$1,200 Mercedes Subscription Unlocks More Power For EQ Models







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How much would you pay for a bit more power in your car? Mercedes hopes it’s $1,200 a year as it launches the new Acceleration Increase service for select EQ models. The subscription increases a car’s output by 20 to 24 percent, which translates into real-world performance gains.

Mercedes is offering the service for the EQE 350 4Matic, EQE SUV 350 4Matic, EQS 450 4Matic, and EQS SUV 450 4Matic. The horsepower for the EQE models increases from 288 hp (215 kilowatts) to 348 hp (260 kW). The EQS models jump from 355 hp (265 kW) to 442 hp (330 kW). The torque ratings also increase. That can cut the cars’ 0-60 mph time by about 0.9 seconds, depending on the model. The update to the EQE SUV shaves a full second off of its time.

According to the company’s consumer website, the extra power comes from Mercedes fine-tuning the electric motors in the car. It adjusts the motors’ characteristic curve, increasing horsepower and torque output. The extra power is available in all Dynamic Select drive programs.

Model Old Output New Output Old 0-60 Time New 0-60 Time
EQE 350 4Matic 288 hp (215 KW) 348 hp (260 kW) 6.0 seconds  5.1 seconds
EQE SUV 350 4Matic 288 hp (215 KW) 348 hp (260 kW) 6.2 seconds 5.2 seconds
EQS 450 4Matic 355 hp (265 kW)  442 hp (330 kW) 5.3 seconds 4.5 seconds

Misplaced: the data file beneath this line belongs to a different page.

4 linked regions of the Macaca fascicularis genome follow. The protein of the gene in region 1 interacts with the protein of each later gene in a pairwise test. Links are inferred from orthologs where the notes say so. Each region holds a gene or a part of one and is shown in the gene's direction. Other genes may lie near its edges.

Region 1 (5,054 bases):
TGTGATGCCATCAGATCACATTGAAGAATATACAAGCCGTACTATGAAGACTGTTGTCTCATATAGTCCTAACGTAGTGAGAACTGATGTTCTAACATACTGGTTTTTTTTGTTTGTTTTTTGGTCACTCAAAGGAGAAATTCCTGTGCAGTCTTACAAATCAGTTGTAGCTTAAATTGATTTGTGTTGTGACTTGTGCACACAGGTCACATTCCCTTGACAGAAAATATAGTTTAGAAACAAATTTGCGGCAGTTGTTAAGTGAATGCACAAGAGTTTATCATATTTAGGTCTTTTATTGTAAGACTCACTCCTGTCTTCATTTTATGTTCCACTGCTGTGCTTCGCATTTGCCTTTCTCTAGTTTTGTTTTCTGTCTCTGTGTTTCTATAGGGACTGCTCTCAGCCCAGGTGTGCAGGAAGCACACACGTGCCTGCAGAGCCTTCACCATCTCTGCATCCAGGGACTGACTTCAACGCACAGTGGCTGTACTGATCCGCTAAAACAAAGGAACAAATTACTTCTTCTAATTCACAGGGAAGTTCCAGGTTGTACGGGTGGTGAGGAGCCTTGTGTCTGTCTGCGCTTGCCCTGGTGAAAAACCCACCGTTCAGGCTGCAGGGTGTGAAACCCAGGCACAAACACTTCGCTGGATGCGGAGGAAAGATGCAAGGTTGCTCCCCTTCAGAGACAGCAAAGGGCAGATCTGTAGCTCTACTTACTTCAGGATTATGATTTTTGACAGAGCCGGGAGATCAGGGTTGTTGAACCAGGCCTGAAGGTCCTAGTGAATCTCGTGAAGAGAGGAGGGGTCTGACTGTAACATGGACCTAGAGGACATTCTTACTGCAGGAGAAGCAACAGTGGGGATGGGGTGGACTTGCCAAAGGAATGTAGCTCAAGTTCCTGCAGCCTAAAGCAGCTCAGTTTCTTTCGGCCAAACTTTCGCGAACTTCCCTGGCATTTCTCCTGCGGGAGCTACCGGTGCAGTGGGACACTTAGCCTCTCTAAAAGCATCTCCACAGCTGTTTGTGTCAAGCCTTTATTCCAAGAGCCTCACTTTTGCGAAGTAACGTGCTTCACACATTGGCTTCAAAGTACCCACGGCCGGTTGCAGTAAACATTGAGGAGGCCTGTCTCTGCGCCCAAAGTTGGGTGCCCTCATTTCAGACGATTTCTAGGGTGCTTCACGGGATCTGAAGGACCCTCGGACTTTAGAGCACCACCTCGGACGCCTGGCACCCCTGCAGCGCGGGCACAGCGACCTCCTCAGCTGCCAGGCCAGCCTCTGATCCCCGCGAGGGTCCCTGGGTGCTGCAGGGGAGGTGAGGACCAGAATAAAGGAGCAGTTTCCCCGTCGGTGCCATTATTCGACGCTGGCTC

EQS SUV 450 4Matic 355 hp (265 kW)  442 hp (330 kW) 5.8 seconds 4.9 seconds

Not every carmaker is eager to add a monthly fee to their customers’ budgets for some features, such as Ford, but some are embracing it. Automakers are increasingly toying with subscription services as they pack more software into vehicles, looking for new revenue streams alongside a changing industry that’s preparing itself for an electrified future.

Mercedes doesn’t say when it will make Acceleration Increase available, but the website says it’s “Coming Soon.” EVs will provide automakers with new and interesting opportunities thanks to the increased use of car software. Over-the-air updates allow companies to make updates and improvements to a car once it’s sold, but it also gives companies the ability to put otherwise standard features, often with the hardware already installed, behind a software-induced paywall.

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